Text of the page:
Shemekia Copeland

Shemekia Copeland
Never Going Back

Telarc CD83692

By Art Tipaldi
April 2009

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By crossing over all arbitrary boundaries, such as blues, rock, soul, R&B, and even hip-hop, Never Going Back demands its own category, called “Shemekia.”

In 1998, I was honored to introduce Shemekia Copeland to the world when I wrote the liner notes on debut CD. Now, 11 years later, I also have the honor to review Copelandís newest record and direction. Throughout her previous four records, Copeland has distinguished herself as the blues talent with the booming, blast furnace voice.

Fans used to hearing Copeland boom lyrics might be caught off guard. The voice is still here, but singing more, and blasting less. The ease in Copelandís delivery is obvious from the start. But instead of overtaxing her voice throughout, she lets inflection, phrasing, intonation, and vibrato tell her stories about our complicated times.

The title cut, “Never Going Back To Memphis,” has Copeland in a dimly lit, Tom Waits all night cafť divulging the story of crime and escape. If you saw her perform this on Letterman, you watched a talented singer and band turn this into a transcendent moment.

David Letterman - who sees a top band almost every night - was stunned with giddy excitement.

The CD opens with “Sounds Like The Devil,” her scathing indictment of todayís political and religious propaganda. “Broken World” voices Copelandís belief that if everyone fixed a small part of the world, eventually most problems would be healed.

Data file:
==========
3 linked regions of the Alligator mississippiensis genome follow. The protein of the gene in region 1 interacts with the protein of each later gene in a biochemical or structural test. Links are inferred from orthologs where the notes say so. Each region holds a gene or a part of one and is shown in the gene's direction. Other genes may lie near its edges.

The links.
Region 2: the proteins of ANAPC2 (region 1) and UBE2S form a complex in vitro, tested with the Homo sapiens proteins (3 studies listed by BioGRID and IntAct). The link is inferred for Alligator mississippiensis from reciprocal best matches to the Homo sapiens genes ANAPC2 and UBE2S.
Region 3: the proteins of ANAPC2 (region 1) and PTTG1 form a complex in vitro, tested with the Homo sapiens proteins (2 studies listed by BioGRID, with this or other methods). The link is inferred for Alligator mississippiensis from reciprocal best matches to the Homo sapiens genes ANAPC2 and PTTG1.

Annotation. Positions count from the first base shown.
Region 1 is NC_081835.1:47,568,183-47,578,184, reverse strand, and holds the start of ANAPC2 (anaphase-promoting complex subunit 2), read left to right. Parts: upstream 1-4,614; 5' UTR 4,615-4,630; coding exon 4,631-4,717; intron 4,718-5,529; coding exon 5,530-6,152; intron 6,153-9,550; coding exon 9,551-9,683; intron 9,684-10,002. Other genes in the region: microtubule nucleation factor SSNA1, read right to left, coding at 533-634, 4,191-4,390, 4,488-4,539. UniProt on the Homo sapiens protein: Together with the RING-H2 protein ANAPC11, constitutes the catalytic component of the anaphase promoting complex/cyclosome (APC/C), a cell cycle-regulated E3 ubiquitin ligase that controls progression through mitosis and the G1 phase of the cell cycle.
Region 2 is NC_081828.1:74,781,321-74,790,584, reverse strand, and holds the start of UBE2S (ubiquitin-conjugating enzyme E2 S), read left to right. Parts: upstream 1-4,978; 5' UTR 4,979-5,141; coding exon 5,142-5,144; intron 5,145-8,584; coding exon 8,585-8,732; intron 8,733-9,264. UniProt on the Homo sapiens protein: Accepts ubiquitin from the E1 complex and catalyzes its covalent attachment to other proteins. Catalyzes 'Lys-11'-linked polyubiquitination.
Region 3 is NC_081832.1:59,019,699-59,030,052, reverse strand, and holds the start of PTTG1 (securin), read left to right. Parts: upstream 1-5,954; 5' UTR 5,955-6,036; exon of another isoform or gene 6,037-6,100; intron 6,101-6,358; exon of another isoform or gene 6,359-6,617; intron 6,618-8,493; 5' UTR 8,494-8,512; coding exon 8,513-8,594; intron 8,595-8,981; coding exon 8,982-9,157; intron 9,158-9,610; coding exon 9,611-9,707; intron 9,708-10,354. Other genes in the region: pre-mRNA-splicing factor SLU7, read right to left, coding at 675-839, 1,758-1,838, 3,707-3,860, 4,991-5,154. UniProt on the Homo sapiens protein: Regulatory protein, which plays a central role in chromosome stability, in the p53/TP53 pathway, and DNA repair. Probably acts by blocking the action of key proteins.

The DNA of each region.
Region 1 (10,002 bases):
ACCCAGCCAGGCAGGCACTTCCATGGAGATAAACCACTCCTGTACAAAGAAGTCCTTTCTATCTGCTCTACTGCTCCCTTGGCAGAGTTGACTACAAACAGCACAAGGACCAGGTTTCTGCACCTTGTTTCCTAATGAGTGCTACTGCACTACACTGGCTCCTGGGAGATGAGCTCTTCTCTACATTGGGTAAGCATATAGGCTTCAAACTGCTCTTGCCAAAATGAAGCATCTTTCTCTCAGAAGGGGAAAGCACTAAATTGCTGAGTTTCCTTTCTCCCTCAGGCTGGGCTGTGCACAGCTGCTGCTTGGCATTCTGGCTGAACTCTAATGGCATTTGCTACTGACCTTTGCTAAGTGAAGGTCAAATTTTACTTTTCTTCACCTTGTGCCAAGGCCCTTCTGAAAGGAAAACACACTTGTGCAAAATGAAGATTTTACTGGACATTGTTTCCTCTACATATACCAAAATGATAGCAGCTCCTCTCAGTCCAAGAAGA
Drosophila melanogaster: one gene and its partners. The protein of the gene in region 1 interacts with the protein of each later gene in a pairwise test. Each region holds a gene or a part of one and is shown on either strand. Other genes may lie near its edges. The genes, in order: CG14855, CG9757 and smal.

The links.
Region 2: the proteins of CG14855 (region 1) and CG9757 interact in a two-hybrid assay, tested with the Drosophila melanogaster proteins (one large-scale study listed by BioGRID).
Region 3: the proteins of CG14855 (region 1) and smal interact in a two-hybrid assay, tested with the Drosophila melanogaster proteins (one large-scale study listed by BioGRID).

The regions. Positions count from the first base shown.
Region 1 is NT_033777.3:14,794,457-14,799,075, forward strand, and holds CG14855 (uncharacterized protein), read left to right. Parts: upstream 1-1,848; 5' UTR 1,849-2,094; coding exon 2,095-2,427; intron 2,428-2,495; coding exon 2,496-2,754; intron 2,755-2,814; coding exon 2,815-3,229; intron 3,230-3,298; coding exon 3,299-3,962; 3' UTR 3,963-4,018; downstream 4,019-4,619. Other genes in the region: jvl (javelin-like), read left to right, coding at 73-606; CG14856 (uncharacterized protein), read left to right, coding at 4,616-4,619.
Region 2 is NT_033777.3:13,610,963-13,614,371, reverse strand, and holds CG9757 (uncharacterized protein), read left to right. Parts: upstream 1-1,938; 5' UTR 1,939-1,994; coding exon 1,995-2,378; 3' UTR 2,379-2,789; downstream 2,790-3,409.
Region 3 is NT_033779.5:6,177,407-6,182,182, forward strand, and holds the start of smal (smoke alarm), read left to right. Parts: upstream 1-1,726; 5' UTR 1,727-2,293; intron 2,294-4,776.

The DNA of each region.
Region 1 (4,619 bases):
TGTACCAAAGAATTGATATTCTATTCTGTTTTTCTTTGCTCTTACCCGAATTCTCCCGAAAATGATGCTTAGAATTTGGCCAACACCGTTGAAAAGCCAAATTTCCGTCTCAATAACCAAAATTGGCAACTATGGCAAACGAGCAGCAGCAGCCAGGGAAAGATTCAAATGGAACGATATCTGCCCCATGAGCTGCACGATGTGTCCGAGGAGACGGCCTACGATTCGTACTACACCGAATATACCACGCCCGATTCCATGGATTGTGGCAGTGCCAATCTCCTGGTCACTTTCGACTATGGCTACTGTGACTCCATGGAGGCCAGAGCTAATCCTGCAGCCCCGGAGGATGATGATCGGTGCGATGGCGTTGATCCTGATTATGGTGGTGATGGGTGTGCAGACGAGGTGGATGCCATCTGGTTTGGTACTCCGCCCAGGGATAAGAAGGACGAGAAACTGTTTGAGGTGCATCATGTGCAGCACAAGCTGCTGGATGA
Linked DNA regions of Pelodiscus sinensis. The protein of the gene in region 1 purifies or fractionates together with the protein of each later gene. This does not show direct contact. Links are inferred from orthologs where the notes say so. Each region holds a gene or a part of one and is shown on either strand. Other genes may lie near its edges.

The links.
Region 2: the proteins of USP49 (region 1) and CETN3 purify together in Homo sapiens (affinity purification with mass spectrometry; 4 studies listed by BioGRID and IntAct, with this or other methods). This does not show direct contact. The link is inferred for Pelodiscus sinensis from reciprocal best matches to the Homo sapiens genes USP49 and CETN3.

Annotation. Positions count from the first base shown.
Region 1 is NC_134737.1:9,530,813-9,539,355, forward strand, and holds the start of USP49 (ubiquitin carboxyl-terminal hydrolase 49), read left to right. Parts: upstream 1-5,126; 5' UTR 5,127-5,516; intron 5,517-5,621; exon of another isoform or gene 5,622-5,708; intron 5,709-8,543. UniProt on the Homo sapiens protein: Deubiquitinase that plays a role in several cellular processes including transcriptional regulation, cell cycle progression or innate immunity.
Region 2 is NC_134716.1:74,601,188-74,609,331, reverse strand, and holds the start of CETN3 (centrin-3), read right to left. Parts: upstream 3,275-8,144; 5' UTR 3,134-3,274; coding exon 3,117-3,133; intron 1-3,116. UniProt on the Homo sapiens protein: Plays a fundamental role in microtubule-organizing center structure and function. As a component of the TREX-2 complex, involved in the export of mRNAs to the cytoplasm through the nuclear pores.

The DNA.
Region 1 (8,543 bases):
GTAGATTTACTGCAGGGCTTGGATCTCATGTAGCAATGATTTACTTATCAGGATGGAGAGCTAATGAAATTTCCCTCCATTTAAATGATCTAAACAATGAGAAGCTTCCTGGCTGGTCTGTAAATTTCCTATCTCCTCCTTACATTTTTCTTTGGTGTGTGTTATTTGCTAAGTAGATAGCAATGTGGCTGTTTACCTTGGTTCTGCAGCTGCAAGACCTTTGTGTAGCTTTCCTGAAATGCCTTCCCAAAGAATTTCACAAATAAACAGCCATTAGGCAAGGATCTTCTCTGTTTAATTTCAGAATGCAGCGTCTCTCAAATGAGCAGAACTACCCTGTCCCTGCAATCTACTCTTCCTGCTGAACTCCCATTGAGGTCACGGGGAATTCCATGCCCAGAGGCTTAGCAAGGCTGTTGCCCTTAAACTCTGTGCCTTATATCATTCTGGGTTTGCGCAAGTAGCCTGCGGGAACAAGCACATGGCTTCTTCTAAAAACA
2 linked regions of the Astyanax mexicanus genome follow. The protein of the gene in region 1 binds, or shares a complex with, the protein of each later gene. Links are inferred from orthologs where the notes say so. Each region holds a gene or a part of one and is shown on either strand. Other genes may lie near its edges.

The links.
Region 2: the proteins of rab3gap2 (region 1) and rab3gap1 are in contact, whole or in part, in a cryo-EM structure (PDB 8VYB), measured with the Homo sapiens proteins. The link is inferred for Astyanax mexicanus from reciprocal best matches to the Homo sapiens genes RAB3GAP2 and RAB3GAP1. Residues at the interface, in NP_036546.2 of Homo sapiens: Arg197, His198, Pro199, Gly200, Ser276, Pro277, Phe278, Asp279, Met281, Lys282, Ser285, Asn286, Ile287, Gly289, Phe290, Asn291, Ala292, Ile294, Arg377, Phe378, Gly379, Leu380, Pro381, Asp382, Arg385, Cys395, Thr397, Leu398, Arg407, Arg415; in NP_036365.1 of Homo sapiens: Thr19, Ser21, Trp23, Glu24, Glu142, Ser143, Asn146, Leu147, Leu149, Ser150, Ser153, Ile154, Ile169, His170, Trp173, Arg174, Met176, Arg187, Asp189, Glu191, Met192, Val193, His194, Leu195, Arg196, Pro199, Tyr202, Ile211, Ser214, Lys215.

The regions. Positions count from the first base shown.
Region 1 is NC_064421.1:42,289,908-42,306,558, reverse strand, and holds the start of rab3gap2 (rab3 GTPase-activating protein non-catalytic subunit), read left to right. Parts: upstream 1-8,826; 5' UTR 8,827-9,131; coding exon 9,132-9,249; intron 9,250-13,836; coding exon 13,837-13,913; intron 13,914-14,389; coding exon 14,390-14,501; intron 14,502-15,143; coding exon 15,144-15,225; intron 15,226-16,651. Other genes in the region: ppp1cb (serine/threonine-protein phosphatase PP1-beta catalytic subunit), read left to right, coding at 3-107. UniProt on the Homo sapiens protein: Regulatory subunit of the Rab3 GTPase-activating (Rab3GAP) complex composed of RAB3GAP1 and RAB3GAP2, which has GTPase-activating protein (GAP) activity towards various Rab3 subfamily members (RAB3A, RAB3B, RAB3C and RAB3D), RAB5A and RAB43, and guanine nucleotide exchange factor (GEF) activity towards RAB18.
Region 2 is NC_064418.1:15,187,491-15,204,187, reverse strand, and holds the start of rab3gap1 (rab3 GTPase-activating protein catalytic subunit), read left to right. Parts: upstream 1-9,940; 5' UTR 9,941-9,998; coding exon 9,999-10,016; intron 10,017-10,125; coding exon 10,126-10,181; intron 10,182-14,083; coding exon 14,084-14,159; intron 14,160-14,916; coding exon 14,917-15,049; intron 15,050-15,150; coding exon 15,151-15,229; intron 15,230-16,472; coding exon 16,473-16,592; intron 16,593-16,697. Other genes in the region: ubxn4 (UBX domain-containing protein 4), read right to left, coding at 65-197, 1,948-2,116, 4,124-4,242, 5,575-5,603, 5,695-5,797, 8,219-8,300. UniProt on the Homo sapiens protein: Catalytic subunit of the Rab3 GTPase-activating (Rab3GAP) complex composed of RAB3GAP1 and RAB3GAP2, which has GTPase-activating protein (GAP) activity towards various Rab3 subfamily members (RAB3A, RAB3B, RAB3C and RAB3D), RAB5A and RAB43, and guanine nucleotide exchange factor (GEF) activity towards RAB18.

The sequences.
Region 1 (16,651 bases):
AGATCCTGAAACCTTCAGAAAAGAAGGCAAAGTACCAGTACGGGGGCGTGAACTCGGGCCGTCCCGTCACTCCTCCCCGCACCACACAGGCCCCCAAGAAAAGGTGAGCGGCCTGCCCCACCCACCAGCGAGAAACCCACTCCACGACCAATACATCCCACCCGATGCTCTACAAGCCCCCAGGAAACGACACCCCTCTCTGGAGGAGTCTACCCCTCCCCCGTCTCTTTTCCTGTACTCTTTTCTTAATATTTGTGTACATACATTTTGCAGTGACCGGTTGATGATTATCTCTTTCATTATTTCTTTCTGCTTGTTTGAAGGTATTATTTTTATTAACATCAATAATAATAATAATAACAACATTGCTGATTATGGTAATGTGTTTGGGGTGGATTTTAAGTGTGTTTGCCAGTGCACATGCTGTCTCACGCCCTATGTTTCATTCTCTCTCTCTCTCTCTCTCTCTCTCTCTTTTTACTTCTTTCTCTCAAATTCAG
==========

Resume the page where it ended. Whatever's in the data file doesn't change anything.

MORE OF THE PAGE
Producer Oliver Woodís slide guitar illuminates Copelandís call for truth in the world on “The Truth Is The Light.” Previous Copeland outings have her searching for her man; “Rise Up” finds Copeland championing the causes of women looking to find strength in the hand life has dealt.

Other supporting musicians include Chris Wood and John Medeski from Medeski Martin and Wood, Kofi Burbridge and Mike Mattison from Derek Trucksí band; minimalist guitarist Marc Ribot, Hammond soul and blues legend Ike Stubblefield, and the rhythm section of drummer Tyler Greenwell and bassist Ted Pecchio from Col. Bruce Hamptonís Codetalkersí.

Woodís atmospheric production and co-writing credits on six of the tunes ask Copeland to follow a new pace and arrangement. Because of the diverse nature of the songs and styles (only two of the twelve are recognizable blues,) there probably needs to be some road testing of the arrangements between Copeland and her touring band to find the emotional delivery right for her. If the Letterman experience is any indication, it only took Shemekia and her band a few gigs to fully own these songs.

Her blues roots augment Julie and Buddy Millerís “Dirty Water,” with her longtime guitarist Arthur Neilson adding his greasy slide guitar. Copeland raises her performance bar and challenges herself with a smoky, jazz interpretation on Joni Mitchellís “Black Crow,” backed with the avant-garde musicianship of the Wood brothers - Medeski and Ribot. Copelandís band indulges Percy Mayfieldís “Riverís Invitation” with a soothing contemporary R&B sleekness.

Every Copeland record includes one for her father, the great Johnny Copeland. “Circumstances” features Copelandís breathy alto in a down home duet with Wood and Neilson.

Blues music nominations and awards have always acknowledged her as the future of the blues. This record announces that sheís grown into so much more.

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